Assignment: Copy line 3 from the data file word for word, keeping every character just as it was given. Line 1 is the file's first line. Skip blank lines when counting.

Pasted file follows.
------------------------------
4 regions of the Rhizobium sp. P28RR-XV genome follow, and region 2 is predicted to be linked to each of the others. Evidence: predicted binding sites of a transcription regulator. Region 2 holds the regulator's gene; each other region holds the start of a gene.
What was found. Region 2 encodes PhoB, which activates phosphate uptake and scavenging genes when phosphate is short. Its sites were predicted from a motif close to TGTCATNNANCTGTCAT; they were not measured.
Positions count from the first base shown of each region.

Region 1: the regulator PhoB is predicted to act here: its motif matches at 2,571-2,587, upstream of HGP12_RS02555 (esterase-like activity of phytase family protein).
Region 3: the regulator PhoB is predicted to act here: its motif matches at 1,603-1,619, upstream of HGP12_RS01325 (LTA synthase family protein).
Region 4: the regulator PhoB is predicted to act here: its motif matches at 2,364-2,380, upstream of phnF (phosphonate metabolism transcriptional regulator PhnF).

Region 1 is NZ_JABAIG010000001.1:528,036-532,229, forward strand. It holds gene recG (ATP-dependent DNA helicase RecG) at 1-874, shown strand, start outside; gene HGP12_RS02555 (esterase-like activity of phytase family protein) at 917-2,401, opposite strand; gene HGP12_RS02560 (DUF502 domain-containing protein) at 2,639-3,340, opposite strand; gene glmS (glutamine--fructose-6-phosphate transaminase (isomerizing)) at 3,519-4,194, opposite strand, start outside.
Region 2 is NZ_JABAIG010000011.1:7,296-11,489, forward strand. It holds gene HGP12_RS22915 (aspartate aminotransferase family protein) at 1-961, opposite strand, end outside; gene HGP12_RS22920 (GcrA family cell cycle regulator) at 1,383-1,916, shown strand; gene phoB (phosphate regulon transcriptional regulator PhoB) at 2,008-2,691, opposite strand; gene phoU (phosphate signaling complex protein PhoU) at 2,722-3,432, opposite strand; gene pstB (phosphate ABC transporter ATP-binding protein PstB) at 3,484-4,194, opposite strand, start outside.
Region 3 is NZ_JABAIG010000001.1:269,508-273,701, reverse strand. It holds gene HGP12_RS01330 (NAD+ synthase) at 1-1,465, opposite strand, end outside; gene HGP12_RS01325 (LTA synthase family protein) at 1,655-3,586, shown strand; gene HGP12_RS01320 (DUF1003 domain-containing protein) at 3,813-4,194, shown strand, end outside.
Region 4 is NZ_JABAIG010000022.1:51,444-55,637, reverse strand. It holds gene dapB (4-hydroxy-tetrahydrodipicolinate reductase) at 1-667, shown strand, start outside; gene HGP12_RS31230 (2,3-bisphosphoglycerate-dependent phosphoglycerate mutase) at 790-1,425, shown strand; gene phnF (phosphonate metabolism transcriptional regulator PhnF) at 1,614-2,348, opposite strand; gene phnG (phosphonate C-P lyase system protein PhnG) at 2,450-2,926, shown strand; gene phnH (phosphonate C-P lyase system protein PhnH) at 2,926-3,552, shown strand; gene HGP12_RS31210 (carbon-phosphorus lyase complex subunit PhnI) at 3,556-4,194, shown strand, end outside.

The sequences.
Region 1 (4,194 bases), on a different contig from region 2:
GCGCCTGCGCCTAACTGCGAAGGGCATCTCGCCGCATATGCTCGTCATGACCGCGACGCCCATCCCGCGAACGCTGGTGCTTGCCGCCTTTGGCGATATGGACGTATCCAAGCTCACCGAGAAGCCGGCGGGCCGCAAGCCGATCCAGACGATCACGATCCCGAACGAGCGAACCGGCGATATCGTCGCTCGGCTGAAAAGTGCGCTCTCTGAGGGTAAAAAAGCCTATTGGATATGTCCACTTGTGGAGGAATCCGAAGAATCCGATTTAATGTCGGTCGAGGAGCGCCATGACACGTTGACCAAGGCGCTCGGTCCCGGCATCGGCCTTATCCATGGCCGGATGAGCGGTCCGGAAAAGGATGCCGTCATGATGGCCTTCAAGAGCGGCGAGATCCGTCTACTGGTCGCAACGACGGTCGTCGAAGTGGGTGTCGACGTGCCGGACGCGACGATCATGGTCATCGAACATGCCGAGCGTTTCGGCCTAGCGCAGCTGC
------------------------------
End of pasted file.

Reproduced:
Positions count from the first base shown of each region.